My daughter has started a business. She's seen a huge interest in homeschooling and is now focusing on it full-time. With a market of 3+ million families, she's got a target rich environment. Everyone we meet knows someone with homeschool kids.
As with any job she has more to do and only so much time. Where to begin?
I've given her a new rule: allocate one day per week to each of the Pragmatic 'P's. Problem, product, promotion, place.
Monday is for problems: Interviews, reading, reviewing existing research, planning new research. Honing her buyer and user personas.
Tuesday is for product: Updating, reviewing, assessing the products she offers.
Wednesday is for promotion: Participating on blogs and discussion forums, writing ebooks, evaluating promotional opportunities, attending trade shows and events.
Thursday is for Place (sales): distribution strategy, evaluating wins and losses, comparing the sales cycle to the buying cycle.
In other words, a product manager or entrepreneur should not spend every day in sales mode or development mode but be sure to spend time planning and researching too.
In my first job as a product manager, I was based in Virginia but my developers were in California. Once a month, I traveled there for a week of development planning and review meetings--what we'd now call demos and retrospectives. They'd show me what they were working on, solicit my ideas on the prototypes and initial designs; I'd tell them what I had learned from the market since my last visit. Updates on wins and losses, current revenue for the quarter, results of interviews and surveys.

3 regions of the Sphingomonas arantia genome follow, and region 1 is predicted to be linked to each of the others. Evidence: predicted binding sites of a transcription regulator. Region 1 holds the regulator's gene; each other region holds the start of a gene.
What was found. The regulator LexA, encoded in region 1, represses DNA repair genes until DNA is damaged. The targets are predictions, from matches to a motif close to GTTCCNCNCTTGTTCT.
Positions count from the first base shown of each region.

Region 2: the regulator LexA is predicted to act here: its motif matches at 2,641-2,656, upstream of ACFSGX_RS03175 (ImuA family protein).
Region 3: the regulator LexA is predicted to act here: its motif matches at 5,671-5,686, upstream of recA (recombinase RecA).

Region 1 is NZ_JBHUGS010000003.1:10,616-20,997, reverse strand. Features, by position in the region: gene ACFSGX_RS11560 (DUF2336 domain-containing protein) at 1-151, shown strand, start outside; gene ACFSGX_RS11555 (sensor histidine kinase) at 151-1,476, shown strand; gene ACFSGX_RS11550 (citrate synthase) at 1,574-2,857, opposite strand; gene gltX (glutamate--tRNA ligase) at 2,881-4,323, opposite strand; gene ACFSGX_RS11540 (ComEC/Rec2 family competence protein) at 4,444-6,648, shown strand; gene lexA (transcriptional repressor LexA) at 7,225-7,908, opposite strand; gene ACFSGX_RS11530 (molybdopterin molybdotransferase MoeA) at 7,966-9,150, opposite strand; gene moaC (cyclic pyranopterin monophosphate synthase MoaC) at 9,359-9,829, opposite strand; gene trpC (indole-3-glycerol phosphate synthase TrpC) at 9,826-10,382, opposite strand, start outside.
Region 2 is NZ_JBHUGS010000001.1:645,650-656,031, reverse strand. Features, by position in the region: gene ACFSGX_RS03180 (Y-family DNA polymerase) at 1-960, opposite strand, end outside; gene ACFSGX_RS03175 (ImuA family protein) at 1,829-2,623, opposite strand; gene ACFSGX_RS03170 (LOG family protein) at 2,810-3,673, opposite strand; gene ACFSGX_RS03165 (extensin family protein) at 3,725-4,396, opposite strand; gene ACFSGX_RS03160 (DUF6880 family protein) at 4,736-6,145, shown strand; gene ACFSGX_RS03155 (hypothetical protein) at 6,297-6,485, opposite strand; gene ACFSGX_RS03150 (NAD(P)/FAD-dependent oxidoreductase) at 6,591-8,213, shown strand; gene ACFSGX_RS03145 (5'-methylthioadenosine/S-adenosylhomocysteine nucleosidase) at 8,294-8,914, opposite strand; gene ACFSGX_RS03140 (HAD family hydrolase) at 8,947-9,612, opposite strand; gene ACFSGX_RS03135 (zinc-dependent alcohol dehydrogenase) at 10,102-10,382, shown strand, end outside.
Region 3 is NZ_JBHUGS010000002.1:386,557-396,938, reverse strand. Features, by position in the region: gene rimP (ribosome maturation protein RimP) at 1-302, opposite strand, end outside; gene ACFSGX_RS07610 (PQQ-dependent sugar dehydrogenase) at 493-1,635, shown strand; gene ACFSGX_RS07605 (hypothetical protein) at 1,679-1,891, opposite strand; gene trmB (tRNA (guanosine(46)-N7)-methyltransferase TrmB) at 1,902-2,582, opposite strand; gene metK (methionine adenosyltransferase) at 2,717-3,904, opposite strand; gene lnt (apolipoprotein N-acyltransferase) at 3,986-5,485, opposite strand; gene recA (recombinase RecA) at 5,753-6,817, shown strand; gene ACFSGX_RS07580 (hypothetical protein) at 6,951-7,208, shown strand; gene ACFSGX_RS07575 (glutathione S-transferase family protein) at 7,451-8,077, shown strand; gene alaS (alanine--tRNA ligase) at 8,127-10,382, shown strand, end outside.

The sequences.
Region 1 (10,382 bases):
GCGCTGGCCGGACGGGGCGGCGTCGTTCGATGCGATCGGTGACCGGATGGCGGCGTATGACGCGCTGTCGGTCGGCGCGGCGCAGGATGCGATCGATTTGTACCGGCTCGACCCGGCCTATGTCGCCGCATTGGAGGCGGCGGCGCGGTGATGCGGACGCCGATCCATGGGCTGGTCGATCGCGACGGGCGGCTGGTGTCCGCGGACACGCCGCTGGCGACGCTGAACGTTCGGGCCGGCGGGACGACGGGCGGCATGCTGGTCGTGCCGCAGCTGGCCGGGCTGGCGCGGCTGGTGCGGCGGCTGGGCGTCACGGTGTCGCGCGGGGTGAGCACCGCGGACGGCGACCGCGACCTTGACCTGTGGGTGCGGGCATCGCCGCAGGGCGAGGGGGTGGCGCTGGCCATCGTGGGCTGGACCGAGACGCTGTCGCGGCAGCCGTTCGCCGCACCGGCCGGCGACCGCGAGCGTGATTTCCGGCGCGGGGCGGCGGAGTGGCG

And with that, I would leave them alone until next time.
In the remaining three weeks I'd allocate a week at corporate to work with marketing, support, finance, whoever and a week allocated for sales calls and customer visits. That left a week in my home office to do the writing part of product management.
Whether you do this on a daily, weekly or monthly basis, successful product managers focus on every aspect of the business of their product(s). Don't get caught up in sales support or working with development to the detriment of the rest.
What techniques do you use to focus on the business?